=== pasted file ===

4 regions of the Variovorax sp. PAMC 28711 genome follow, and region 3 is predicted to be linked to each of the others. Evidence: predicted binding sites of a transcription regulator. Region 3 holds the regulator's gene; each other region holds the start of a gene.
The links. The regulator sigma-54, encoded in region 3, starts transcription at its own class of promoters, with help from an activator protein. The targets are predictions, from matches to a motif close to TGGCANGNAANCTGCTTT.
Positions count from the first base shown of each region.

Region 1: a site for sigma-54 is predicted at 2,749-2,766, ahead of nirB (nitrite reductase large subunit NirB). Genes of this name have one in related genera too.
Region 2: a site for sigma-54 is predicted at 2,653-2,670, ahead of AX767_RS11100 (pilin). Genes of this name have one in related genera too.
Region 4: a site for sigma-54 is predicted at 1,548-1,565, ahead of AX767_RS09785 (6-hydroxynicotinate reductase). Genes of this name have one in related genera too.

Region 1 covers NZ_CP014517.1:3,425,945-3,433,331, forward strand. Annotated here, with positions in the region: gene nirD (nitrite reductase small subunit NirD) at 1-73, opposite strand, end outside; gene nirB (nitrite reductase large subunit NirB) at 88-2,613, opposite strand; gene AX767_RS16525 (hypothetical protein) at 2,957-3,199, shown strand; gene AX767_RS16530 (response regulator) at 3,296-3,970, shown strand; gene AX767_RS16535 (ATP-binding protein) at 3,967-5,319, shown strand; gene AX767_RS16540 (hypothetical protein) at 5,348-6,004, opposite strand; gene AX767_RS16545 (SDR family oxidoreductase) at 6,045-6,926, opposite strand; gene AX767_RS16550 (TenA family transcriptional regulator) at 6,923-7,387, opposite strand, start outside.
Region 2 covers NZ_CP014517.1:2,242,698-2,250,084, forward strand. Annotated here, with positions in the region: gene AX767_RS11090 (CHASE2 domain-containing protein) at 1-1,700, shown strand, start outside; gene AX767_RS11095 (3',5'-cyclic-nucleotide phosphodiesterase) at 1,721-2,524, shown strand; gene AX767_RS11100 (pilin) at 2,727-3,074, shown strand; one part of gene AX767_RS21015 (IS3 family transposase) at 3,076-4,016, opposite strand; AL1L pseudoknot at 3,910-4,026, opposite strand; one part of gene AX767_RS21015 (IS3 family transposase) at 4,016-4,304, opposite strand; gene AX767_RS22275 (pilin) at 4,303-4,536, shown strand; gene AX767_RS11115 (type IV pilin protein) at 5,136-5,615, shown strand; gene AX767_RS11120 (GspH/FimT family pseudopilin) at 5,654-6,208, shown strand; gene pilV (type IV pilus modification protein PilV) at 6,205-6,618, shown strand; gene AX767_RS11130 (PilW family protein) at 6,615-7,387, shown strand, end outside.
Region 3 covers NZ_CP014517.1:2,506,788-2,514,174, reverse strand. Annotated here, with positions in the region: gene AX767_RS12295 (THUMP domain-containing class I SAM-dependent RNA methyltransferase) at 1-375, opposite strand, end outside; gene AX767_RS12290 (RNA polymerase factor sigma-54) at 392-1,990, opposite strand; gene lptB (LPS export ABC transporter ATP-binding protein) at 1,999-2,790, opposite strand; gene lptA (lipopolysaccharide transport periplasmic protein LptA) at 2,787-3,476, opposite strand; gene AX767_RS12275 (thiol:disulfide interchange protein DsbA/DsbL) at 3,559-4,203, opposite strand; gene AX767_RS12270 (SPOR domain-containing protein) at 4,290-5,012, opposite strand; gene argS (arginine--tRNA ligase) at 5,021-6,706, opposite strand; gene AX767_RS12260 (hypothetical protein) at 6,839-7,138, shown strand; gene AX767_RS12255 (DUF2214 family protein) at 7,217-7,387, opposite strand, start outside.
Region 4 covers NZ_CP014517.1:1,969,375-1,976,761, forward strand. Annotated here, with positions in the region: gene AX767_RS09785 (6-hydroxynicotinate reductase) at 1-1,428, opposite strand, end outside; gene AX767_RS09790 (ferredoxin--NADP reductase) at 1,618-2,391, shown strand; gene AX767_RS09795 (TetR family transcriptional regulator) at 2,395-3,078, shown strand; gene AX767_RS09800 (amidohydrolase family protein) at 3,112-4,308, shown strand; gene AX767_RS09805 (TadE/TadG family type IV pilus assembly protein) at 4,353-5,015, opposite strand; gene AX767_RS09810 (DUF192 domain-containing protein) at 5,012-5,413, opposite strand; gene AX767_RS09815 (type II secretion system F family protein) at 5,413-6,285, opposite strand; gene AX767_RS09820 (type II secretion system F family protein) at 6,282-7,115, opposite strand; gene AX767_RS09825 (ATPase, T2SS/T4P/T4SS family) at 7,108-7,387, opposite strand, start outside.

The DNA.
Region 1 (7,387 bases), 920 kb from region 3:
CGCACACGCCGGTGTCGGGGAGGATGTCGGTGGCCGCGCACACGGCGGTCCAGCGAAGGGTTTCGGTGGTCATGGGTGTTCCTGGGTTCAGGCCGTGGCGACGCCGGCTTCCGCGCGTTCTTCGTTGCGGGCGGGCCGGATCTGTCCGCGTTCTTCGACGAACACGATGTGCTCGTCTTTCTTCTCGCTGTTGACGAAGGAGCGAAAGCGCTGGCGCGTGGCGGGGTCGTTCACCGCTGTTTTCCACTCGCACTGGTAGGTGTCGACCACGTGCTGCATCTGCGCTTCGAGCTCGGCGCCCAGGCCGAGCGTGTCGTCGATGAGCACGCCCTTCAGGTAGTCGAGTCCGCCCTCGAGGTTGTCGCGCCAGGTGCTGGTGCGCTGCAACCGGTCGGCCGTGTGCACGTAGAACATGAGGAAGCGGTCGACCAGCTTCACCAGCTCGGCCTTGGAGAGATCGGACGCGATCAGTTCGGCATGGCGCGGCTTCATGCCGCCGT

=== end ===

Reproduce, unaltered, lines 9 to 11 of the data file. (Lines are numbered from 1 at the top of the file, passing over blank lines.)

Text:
Region 3 covers NZ_CP014517.1:2,506,788-2,514,174, reverse strand. Annotated here, with positions in the region: gene AX767_RS12295 (THUMP domain-containing class I SAM-dependent RNA methyltransferase) at 1-375, opposite strand, end outside; gene AX767_RS12290 (RNA polymerase factor sigma-54) at 392-1,990, opposite strand; gene lptB (LPS export ABC transporter ATP-binding protein) at 1,999-2,790, opposite strand; gene lptA (lipopolysaccharide transport periplasmic protein LptA) at 2,787-3,476, opposite strand; gene AX767_RS12275 (thiol:disulfide interchange protein DsbA/DsbL) at 3,559-4,203, opposite strand; gene AX767_RS12270 (SPOR domain-containing protein) at 4,290-5,012, opposite strand; gene argS (arginine--tRNA ligase) at 5,021-6,706, opposite strand; gene AX767_RS12260 (hypothetical protein) at 6,839-7,138, shown strand; gene AX767_RS12255 (DUF2214 family protein) at 7,217-7,387, opposite strand, start outside.
Region 4 covers NZ_CP014517.1:1,969,375-1,976,761, forward strand. Annotated here, with positions in the region: gene AX767_RS09785 (6-hydroxynicotinate reductase) at 1-1,428, opposite strand, end outside; gene AX767_RS09790 (ferredoxin--NADP reductase) at 1,618-2,391, shown strand; gene AX767_RS09795 (TetR family transcriptional regulator) at 2,395-3,078, shown strand; gene AX767_RS09800 (amidohydrolase family protein) at 3,112-4,308, shown strand; gene AX767_RS09805 (TadE/TadG family type IV pilus assembly protein) at 4,353-5,015, opposite strand; gene AX767_RS09810 (DUF192 domain-containing protein) at 5,012-5,413, opposite strand; gene AX767_RS09815 (type II secretion system F family protein) at 5,413-6,285, opposite strand; gene AX767_RS09820 (type II secretion system F family protein) at 6,282-7,115, opposite strand; gene AX767_RS09825 (ATPase, T2SS/T4P/T4SS family) at 7,108-7,387, opposite strand, start outside.

The DNA.